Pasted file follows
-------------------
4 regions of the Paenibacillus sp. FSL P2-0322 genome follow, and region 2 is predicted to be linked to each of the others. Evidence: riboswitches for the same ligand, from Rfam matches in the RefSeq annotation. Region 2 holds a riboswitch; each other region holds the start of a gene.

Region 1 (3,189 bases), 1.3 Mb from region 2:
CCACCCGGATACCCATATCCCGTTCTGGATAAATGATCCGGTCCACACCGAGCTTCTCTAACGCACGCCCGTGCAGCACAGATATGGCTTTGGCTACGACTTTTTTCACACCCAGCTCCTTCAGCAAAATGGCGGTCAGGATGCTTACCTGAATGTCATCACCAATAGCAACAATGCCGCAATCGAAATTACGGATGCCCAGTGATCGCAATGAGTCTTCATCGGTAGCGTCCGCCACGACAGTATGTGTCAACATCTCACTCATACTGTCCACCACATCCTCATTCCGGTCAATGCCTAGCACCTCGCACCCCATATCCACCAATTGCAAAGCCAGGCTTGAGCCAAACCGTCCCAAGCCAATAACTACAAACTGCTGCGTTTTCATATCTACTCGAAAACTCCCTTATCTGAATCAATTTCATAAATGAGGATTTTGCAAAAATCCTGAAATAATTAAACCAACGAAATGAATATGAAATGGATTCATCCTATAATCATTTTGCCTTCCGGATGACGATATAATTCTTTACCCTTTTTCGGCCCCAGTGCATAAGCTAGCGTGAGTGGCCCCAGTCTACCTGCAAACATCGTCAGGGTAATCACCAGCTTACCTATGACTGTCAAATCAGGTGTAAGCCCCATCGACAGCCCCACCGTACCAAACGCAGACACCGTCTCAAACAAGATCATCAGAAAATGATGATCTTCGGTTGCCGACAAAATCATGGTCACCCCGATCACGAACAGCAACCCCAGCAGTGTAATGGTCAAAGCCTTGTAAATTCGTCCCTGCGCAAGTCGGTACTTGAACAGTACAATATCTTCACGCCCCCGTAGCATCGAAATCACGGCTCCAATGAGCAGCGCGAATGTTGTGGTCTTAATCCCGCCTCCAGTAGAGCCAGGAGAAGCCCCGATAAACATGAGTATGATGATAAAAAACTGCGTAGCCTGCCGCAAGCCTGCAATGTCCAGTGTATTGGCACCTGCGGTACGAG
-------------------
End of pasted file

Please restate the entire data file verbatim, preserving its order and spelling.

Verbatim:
4 regions of the Paenibacillus sp. FSL P2-0322 genome follow, and region 2 is predicted to be linked to each of the others. Evidence: riboswitches for the same ligand, from Rfam matches in the RefSeq annotation. Region 2 holds a riboswitch; each other region holds the start of a gene.

Region 1 (3,189 bases), 1.3 Mb from region 2:
CCACCCGGATACCCATATCCCGTTCTGGATAAATGATCCGGTCCACACCGAGCTTCTCTAACGCACGCCCGTGCAGCACAGATATGGCTTTGGCTACGACTTTTTTCACACCCAGCTCCTTCAGCAAAATGGCGGTCAGGATGCTTACCTGAATGTCATCACCAATAGCAACAATGCCGCAATCGAAATTACGGATGCCCAGTGATCGCAATGAGTCTTCATCGGTAGCGTCCGCCACGACAGTATGTGTCAACATCTCACTCATACTGTCCACCACATCCTCATTCCGGTCAATGCCTAGCACCTCGCACCCCATATCCACCAATTGCAAAGCCAGGCTTGAGCCAAACCGTCCCAAGCCAATAACTACAAACTGCTGCGTTTTCATATCTACTCGAAAACTCCCTTATCTGAATCAATTTCATAAATGAGGATTTTGCAAAAATCCTGAAATAATTAAACCAACGAAATGAATATGAAATGGATTCATCCTATAATCATTTTGCCTTCCGGATGACGATATAATTCTTTACCCTTTTTCGGCCCCAGTGCATAAGCTAGCGTGAGTGGCCCCAGTCTACCTGCAAACATCGTCAGGGTAATCACCAGCTTACCTATGACTGTCAAATCAGGTGTAAGCCCCATCGACAGCCCCACCGTACCAAACGCAGACACCGTCTCAAACAAGATCATCAGAAAATGATGATCTTCGGTTGCCGACAAAATCATGGTCACCCCGATCACGAACAGCAACCCCAGCAGTGTAATGGTCAAAGCCTTGTAAATTCGTCCCTGCGCAAGTCGGTACTTGAACAGTACAATATCTTCACGCCCCCGTAGCATCGAAATCACGGCTCCAATGAGCAGCGCGAATGTTGTGGTCTTAATCCCGCCTCCAGTAGAGCCAGGAGAAGCCCCGATAAACATGAGTATGATGATAAAAAACTGCGTAGCCTGCCGCAAGCCTGCAATGTCCAGTGTATTGGCACCTGCGGTACGAG